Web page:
That’s the exercise. Do it for just three minutes each day no matter what. I promise you that in 30 days, you will improvise better and with much more satisfaction. And you won’t say that you can only play what’s on the printed page.

If after doing this for 30 days, you don’t hear the improvement, write me and let me know your experience.

Deep Listening Masterclass - studio version

5 thoughts on “Why can you only play music that’s written on the page?”

    1. ESPECIALLY for beginners.

      If I were learning a new instrument, one of the first things I would practice would be to connect my musical mind to the sound of that instrument. I would use a track of random pitches, then sing them and next find them on my instrument. In my humble opinion, a problem with music education is that it is predominantly focused on using one’s eyes to read the black dots rather than one’s ear to hear the music. My 8-year-old musical self would have so much better off if part of my lessons with my “church lady” piano teacher had included playing notes for me and asking basic questions like is the second note higher or lower? Or is that minor or major chord (“happy or sad feeling”). Or, “Michael, can you sing this note?.” “Michael, can you sing these two notes that I’m playing together?”

      Here’s a track of random pitches. If they are too fast or difficult to find on your instrument, sing them first, then pause the recording until you find it on your instrument.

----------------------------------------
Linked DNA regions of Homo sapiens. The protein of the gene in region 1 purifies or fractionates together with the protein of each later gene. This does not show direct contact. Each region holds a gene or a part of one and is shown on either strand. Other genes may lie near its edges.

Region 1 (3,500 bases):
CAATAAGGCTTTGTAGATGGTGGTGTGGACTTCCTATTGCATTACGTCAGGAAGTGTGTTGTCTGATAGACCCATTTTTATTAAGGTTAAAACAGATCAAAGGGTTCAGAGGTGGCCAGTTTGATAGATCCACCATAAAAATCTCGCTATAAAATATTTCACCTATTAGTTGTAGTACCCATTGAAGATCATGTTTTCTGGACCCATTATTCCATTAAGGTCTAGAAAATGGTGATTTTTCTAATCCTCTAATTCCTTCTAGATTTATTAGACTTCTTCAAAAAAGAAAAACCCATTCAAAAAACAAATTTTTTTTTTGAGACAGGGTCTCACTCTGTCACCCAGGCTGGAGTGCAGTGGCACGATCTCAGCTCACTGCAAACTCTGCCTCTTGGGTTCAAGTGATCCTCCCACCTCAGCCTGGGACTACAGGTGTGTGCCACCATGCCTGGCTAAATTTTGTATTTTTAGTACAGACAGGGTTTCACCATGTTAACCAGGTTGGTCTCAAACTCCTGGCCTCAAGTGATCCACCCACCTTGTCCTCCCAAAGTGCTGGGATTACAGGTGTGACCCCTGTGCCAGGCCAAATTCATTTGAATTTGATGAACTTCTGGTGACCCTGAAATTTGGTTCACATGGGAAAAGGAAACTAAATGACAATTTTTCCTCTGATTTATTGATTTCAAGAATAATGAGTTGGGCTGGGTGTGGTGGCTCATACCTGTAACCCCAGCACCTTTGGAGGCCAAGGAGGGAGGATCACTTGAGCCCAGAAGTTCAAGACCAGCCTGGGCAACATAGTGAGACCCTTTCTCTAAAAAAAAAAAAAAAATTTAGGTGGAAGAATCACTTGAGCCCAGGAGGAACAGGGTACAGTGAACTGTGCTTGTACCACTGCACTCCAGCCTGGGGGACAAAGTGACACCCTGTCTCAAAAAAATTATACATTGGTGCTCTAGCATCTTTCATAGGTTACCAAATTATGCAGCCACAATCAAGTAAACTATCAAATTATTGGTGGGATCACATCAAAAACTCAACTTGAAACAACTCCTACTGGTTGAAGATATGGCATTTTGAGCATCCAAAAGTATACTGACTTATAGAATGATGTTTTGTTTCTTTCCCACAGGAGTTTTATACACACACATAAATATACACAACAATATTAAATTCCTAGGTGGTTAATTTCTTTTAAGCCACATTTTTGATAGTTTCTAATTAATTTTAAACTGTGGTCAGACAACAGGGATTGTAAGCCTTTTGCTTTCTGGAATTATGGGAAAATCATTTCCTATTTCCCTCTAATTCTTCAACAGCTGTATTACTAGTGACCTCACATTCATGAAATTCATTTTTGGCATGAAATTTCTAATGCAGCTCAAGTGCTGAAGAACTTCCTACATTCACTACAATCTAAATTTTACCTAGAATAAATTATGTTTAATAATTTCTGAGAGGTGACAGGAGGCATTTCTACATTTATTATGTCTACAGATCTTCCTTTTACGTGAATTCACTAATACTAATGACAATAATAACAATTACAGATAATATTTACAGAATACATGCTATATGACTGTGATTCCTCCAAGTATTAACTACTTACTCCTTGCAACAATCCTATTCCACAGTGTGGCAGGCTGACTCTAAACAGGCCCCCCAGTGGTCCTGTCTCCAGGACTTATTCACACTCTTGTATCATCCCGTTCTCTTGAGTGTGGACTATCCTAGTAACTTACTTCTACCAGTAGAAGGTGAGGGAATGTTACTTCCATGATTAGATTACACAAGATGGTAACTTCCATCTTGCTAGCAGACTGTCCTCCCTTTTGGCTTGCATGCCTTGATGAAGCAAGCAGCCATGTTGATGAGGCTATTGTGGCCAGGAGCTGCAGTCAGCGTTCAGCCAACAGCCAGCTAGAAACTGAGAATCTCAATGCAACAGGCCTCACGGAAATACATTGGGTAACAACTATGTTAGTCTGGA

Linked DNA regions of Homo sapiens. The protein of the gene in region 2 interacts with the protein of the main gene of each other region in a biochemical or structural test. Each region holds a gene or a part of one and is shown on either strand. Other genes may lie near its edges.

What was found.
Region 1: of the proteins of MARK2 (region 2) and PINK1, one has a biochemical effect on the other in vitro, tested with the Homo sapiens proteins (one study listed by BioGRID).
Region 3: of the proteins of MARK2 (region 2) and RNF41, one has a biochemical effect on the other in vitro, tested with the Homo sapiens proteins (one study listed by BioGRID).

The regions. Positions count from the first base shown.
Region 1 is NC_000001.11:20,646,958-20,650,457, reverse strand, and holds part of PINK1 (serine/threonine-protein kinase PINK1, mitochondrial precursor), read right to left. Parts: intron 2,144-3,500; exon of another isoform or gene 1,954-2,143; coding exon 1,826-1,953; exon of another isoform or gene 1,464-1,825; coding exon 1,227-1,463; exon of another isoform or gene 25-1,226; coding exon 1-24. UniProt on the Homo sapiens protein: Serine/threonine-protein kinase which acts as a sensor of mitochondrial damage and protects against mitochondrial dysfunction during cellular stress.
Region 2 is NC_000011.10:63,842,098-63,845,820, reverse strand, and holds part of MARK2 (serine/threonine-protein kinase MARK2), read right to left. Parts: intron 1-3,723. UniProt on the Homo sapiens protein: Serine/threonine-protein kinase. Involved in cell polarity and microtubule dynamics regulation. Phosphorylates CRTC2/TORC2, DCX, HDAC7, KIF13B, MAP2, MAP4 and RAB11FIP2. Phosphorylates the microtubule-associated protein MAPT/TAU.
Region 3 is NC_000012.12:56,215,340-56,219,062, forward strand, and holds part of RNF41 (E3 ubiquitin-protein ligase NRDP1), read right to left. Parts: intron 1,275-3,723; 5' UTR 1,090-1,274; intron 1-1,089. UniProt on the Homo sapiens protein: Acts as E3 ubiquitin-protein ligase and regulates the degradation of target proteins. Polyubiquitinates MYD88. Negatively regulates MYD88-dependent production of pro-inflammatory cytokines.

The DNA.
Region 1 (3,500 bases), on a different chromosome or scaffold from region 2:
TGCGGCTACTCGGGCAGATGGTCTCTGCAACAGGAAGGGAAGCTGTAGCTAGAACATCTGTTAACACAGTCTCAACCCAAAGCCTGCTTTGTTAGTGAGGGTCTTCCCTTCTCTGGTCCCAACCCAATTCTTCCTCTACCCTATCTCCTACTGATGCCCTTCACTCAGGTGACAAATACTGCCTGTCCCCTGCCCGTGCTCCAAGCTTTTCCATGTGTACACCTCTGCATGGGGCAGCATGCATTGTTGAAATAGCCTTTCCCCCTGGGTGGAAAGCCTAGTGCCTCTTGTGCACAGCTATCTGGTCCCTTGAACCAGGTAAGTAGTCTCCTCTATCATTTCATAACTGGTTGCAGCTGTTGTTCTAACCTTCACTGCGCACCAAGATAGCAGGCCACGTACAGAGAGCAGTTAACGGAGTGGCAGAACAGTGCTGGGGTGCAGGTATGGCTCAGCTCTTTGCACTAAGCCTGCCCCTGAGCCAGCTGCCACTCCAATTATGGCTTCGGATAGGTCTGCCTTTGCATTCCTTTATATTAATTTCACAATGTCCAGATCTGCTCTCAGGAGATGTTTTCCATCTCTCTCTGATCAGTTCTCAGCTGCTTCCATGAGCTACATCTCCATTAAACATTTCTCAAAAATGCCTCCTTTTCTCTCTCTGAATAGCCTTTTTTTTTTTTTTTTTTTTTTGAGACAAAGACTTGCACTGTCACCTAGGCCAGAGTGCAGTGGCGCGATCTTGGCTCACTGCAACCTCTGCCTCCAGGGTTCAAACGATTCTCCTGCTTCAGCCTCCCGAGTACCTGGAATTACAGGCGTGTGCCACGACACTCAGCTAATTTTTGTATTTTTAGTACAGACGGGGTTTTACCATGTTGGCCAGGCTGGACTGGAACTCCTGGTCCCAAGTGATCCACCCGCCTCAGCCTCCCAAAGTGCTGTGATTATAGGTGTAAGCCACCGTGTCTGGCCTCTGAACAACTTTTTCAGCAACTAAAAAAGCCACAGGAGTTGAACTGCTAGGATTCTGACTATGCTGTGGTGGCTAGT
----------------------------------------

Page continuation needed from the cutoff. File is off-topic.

1. I think this is spot on! and number one in importance -thanks for the video.
    I love to use analogy : Michael -I hope you like this:
    Having all the jazz theory knowledge thoroughly learned might be like having a brand new car fully loaded with every accessory. A strong, well developed sense of relative pitch is like gas in the tank. Without gas in the tank(as an improvisor) you’re not going anywhere!

    1. I like the analogy. I’d add to that brand new car a strong technical facility and command of one’s inbstrument.

  2. I like this exercise in many new ways. I play tenor trombone. It has an infinitely variable tuning slide so matching any pitch is easier than pressing a key pad or valve on a brass instrument or woodwind. The pitch may not be a “true note”…just a pitch (frequency). The fun is trying to match the pitch as close as possible ‘the first time’. So I picked up an alto sax to try the same exercise. Completely different “machine”. I don’t play sax so matching a pitch/note is painful, but I get there and I have to use a ‘fingering chart’…without looking at the written notes. I learn a new fingering and a new pitch all without knowing the associated black dot. Ear/hand/a lot of ear/a lot more hand/then mind. This experiment is forcing me away from the written page by placing me way out of my comfort zone. Trombone improv is taking shape in a different way and I’m learning a new instrument.

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Michael Lake

Michael Lake

Trombonist, author, composer, marketer